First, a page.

Link to PDF file

No. 33291 -   Yvonne Reed and Kermit Reed, her husband, v. Walter Jason Orme



Albright, Justice, concurring:


      I concur with the result reached by the majority in upholding the trial court's grant of summary judgment based solely on Appellants' failure to submit any counter evidence to refute Appellees' evidence that the insurance policy at issue was a custom- designed policy. I write separately, however, to recognize a flaw in the majority's application of syllabus point five of Gibson v. Northfield Insurance Co., 219 W.Va. 40, 631 S.E.2d 598 (2005). In relying on Gibson to enforce a workers' compensation exclusion in the subject insurance policy, the majority wrongly focused on the negotiating efforts of BRIM. The only evidence of a custom-designed policy in the record of this case was the affidavit of Bob Mitts, the underwriting manager for BRIM. The majority relies wholly on that affidavit, stating that it demonstrated that “BRIM had investigated and researched the need for the workers' compensation exclusion and had caused its inclusion in the National Union policy.”

      I submit that the custom-design evidence contemplated by syllabus point five of Gibson could not be fulfilled by the affidavit prepared by BRIM's underwriter. Even a cursory reading of Gibson demonstrates that the requisite evidence of a custom-designed policy must relate to the efforts on the part of a political subdivision, in this case, the Logan County Board of Education, to negotiate for specific policy exclusions. (See footnote 1) That evidence is simply not present in this case. Because there is no evidence in the record of this case that demonstrates that the insured political subdivision at issue engaged in specific negotiations that resulted in a custom-designed policy, I respectfully disagree with the majority's conclusion that the workers' compensation exclusion contained in the National Union policy is enforceable under this Court's holding in Gibson.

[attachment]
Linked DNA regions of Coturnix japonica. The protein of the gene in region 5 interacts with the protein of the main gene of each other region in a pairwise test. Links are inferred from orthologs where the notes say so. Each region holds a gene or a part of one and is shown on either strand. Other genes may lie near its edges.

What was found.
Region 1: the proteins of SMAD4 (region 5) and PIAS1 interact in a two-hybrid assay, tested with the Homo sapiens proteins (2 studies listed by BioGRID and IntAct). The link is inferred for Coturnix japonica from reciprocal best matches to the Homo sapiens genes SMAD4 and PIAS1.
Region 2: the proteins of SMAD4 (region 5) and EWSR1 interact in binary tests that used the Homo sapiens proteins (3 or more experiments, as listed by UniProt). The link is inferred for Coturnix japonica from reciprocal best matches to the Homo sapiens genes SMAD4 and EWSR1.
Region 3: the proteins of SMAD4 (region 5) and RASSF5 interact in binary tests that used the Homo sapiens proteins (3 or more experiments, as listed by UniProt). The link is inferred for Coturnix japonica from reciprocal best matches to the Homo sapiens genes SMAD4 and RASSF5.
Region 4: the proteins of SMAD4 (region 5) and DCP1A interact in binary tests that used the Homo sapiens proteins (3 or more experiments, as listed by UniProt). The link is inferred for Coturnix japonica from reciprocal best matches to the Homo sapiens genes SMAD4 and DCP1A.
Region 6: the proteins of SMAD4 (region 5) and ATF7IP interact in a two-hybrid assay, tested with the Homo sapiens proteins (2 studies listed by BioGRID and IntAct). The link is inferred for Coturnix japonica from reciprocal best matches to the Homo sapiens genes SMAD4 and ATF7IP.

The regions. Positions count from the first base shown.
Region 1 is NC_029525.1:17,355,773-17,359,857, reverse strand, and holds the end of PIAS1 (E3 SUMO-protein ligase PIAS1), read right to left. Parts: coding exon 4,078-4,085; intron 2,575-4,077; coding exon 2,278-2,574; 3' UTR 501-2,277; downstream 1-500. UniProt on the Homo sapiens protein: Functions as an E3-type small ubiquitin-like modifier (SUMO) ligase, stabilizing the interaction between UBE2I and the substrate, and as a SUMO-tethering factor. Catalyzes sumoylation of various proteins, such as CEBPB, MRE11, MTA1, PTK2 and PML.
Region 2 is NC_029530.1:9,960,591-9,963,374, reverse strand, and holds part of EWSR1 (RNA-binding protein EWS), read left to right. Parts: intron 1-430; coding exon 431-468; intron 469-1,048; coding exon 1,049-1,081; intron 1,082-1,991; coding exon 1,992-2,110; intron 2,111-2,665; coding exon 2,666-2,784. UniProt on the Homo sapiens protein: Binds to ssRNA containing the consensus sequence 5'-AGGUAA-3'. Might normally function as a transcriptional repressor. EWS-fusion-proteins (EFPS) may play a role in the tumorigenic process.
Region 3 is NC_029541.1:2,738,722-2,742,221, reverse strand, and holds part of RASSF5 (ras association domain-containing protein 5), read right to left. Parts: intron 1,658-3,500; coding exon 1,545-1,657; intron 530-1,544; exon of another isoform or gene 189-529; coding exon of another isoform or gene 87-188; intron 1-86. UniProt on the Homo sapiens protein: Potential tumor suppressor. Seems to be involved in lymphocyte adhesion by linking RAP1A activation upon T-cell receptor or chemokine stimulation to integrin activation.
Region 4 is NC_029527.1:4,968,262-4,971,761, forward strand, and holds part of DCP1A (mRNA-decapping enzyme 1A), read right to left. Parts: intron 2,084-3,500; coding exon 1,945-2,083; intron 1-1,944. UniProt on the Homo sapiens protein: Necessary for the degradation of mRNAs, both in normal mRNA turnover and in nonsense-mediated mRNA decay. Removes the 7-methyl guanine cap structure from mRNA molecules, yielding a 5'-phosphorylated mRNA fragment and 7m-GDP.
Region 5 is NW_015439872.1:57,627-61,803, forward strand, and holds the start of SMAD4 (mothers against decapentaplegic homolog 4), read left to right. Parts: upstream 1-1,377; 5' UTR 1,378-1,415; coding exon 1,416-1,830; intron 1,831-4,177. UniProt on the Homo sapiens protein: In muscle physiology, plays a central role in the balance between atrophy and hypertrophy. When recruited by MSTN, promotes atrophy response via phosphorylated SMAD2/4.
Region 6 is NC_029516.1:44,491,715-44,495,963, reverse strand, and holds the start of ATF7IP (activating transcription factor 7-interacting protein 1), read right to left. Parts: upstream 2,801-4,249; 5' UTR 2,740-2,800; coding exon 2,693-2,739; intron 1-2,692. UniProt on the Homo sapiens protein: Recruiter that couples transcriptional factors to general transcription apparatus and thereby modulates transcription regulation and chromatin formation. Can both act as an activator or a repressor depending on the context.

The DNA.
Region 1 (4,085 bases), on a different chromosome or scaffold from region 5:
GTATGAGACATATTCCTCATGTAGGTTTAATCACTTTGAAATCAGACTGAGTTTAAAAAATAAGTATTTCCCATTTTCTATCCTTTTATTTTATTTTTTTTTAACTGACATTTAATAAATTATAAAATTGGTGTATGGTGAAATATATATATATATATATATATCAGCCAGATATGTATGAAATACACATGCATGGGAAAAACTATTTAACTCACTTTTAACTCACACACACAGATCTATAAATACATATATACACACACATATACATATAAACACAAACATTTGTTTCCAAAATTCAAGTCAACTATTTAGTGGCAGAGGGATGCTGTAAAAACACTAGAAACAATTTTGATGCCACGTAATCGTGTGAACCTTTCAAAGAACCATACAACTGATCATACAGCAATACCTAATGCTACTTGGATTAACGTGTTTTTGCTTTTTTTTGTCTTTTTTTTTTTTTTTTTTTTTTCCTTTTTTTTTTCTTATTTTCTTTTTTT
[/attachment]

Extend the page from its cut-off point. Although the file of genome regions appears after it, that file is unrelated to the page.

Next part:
Footnote: 1
      In syllabus point five of Gibson, this Court made clear that because of the statutory language of West Virginia Code § 29-12A-16(a) which is written in terms of the action taken by a political subdivision, “[t]he limiting terms and conditions must . . . be the result of some choice, judgment, volition, wish or inclination as a result of investigation or reasoning by the governmental entity.” 219 W.Va. 40, 631 S.E.2d 598, syl. pt. 5, in part.